Red Eye Louie’s brand of blended spirits caught my eye.
They do a line of Vodquila, Whisquila & Rumquila which had me tempted.
Unlikely to appear in Ireland – I decided to make my own.
Rather than blending from the same spirit category – Red Eye Louie’s mix up the spirits creating something new & exciting. Not knowing the percentages used nor the original spirit donors – I simply went with what I had & settled on a 1 third to 2 thirds mix weighted towards tequila.
Pressing on the coloured highlights will take you to my original blogs on the liquids.
Not sure what to expect here – or if the spirits will ‘marry’ together – but no venture no gain!
Well the pungent agave nose survives! Shouldn’t have been too surprised. Vodka after all is a neutral spirit suitable for mixing. An oily mouthfeel, more agave notes warming to a pleasant peppery finish.
Could have easily confused this for an actual tequila!
I had to re-check with Azteca to get a comparison. If anything the agave notes were more pronounced with the original – but the vodka had provided a boost to the body of the mix.
I’ll take the Azteca nose, VodQuila body & Azteca finish with this one!
This might be more of a challenge!
Both whiskey & tequila have distinctive characteristics – will they gel together?
In a word – yes!
The agave still came through – but with added vanilla, caramel & a touch of oak. All contributions from barrel ageing. The peppery spice still provided a flourish on the finish.
This blend strayed into reposado style tequila.
I must say I found it very entertaining!
The final push!
How will a funky Jamaican get on with a tasty Mexican?
It’s the funk that plays the nose on this one!
The fruitiness is somewhat subdued by an almost savoury agaviness on the palate & then it all comes alive on the finish. The funk just got peppered!
That’s a new experience for me!
I must say I’ve been mightily impressed with the results!
All 3 blends gave additional body, flavours and/or joie de vivre to the individual components – making for an entertaining & highly enjoyable tasting extravaganza!
I think Red Eye Louise’s are onto something with their pre-mixed drinks – but there’s nothing to stop yourself from experimenting at home.
Browsing through the music venues for the Guiness Cork Jazz Festival 2022 Tequila Jack’s caught my eye.
It’s not often you get a bar namechecking Mexico’s famed beverage!
We duly ended up at the establishment!
An impressive display of Tequila & Mezcal graced the entrance foyer leading into a large & spacious central bar area surrounded by dining tables. Not partaking of food we sat on the comfy bar stools & selected suitable drinks from the well-presented Day Of The Dead themed Cocktail Menu and an extensive Tequila & Mezcal Booklet – ‘Vol 2’ I noted!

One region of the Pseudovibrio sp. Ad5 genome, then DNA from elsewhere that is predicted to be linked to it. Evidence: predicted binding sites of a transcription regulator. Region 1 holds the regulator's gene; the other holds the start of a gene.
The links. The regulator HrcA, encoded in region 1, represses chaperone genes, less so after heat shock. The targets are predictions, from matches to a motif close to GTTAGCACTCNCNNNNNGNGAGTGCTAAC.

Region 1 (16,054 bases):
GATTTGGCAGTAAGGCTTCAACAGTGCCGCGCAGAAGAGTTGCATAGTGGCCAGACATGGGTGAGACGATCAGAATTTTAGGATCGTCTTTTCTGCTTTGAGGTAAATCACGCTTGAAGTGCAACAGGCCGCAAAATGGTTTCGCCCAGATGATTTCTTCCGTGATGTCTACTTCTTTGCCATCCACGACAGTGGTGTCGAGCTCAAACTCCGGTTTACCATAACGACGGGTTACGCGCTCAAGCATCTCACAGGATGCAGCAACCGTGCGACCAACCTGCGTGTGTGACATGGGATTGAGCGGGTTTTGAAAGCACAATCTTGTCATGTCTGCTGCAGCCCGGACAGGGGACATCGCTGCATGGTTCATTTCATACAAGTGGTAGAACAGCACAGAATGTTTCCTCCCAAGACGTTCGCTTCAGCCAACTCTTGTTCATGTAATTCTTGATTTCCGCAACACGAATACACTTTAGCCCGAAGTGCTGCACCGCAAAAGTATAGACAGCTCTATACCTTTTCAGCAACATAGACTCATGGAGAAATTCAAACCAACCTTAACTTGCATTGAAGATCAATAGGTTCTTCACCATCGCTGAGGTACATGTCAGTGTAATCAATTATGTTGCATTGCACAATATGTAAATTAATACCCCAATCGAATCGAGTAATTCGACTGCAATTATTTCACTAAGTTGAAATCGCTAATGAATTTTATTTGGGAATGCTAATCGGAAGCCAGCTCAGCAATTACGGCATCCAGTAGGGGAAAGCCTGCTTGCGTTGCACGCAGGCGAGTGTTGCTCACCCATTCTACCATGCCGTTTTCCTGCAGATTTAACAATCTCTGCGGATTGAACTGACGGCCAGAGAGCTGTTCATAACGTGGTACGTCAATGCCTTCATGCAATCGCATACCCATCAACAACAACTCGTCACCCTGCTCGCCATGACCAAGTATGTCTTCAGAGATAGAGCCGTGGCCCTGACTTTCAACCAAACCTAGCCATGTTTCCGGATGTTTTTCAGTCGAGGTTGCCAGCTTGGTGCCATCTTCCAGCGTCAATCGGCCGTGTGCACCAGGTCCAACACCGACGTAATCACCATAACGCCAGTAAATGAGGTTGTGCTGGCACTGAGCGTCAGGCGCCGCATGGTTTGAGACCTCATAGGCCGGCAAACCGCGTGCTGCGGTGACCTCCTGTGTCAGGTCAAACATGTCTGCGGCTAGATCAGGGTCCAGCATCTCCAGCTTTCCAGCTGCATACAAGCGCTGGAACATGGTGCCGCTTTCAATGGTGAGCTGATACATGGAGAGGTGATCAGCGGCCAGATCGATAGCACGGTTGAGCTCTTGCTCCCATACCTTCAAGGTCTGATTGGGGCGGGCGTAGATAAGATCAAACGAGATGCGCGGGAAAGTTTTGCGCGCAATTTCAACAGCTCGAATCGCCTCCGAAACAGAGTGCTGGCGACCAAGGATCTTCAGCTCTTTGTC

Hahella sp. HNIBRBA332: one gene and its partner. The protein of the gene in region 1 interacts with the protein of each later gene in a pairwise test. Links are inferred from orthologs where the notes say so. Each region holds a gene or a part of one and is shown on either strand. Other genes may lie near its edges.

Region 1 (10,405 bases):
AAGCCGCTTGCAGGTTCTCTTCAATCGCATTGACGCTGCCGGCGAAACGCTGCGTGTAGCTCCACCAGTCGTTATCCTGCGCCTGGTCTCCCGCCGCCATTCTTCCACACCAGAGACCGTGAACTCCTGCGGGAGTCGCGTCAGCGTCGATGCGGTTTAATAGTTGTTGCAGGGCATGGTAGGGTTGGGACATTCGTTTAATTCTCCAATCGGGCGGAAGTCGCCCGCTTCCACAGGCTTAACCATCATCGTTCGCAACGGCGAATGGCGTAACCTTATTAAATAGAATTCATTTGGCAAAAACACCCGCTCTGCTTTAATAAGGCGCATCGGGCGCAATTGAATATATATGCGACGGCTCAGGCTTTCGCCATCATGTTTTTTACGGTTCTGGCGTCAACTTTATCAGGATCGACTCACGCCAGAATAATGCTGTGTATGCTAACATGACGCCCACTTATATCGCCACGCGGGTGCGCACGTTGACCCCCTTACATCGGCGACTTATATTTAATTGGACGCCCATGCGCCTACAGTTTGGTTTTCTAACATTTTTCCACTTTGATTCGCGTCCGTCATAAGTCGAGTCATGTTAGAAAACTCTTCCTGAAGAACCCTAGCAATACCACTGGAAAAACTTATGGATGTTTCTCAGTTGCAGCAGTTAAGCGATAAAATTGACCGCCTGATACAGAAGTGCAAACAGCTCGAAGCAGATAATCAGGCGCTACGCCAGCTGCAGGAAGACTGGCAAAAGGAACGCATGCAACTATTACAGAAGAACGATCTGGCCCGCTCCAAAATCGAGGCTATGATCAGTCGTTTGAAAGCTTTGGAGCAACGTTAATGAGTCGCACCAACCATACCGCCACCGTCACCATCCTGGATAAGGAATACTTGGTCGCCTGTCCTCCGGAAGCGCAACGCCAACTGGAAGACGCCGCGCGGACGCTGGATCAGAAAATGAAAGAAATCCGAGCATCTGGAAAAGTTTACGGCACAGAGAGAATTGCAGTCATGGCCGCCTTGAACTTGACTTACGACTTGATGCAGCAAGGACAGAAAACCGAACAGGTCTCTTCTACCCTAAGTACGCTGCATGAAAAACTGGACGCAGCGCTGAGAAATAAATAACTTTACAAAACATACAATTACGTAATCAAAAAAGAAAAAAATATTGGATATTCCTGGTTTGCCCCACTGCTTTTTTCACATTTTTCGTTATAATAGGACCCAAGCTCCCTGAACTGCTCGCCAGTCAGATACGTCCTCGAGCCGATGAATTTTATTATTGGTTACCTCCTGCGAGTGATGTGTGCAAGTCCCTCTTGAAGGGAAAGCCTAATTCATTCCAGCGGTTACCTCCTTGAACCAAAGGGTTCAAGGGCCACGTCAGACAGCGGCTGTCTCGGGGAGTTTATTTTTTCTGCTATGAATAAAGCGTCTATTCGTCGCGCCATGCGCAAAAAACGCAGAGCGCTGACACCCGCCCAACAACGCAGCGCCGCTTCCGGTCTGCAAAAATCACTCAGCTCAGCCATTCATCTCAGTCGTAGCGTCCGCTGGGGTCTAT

While my fellows went for differing cocktails, I choose a distinctively tall tequila bottle of Corralejo.
Tequila Jack’s specialise in cocktails & their friendly bartenders were kept busy entertaining the customers with their creations.
Meanwhile – I appreciate my tequila neat!
Corralejo Silver is a 100% blue agave unaged tequila presented at 38%.
It has that classic rich agave nose followed by peppery spice, a smooth & oily palate with loads of dry pepperiness on the rear.
While enjoying our drinks a very lively group of teenagers turned up with their brass instruments & proceeded to entertain us with their infectious interpretations of modern tunes!
Rebel Brass are certainly a group to catch live!
We decided to stay for another round.
Zignum Reposado Mezcal at 40% made my glass.
This was a richer, warmer caramelly kind of nose. Hints of woody sourness pulled me in. Mild & mellow palate opened up to soft woodiness with gentle wafts of smoke on the rear.
An unusual yet engaging mezcal which connected with me!
Loved my time at Tequila Jack’s – if only it was closer to home!
After a highly enjoyable day walking along the Barrow Way in Co Carlow a spot of liquid refreshment was in order.
Meaney’s Bar in Leighlinbridge proved a suitable resting spot & with the sun still shining a pint of cold lager fitted the bill.
Scanning the spirit shelves – as I do – revealed a La Chica Tequila Gold. Never having tried it before I thought it would make a sunshine style chaser to my cold lager.
Now ‘Gold’ usually denotes a mixto style of tequila whereby a minimum of 51% agave sugars must be used for distillation. This never puts me off exploring the category.
Slightly yellow in colour La Chica proffered a soft agave nose with a faint smokiness poking through. Fairly easy delivery – the earthy agave grassiness is evident along with that signature peppery spice on the rear. It’s a bit sharp on the finish – which fades quickly away – but it ticks all the right tequila flavour boxes.
An easy no nonsense tequila.
Over the next few days of my Barrow Way ambles further forays into local bars uncovered more La Chica. It got me thinking how availability of a brand is a boost to sales.
Turns out MCM Brands of Donegal handle La Chica in Ireland – as well as a few other brands you might be familiar with – & seem to have the South East well covered.
La Chica meanwhile appears to be a brand for Burlington Drinks in the UK who produce various other ‘house’ spirits for the market.
Whatever the source of La Chica – being tequila it must be made in Mexico & display distillery of origin – NOM1124 in this instance – as it was on the shelf I gladly partook of a few.
I’d gladly enjoy a few more when on the fabulous Barrow Way again!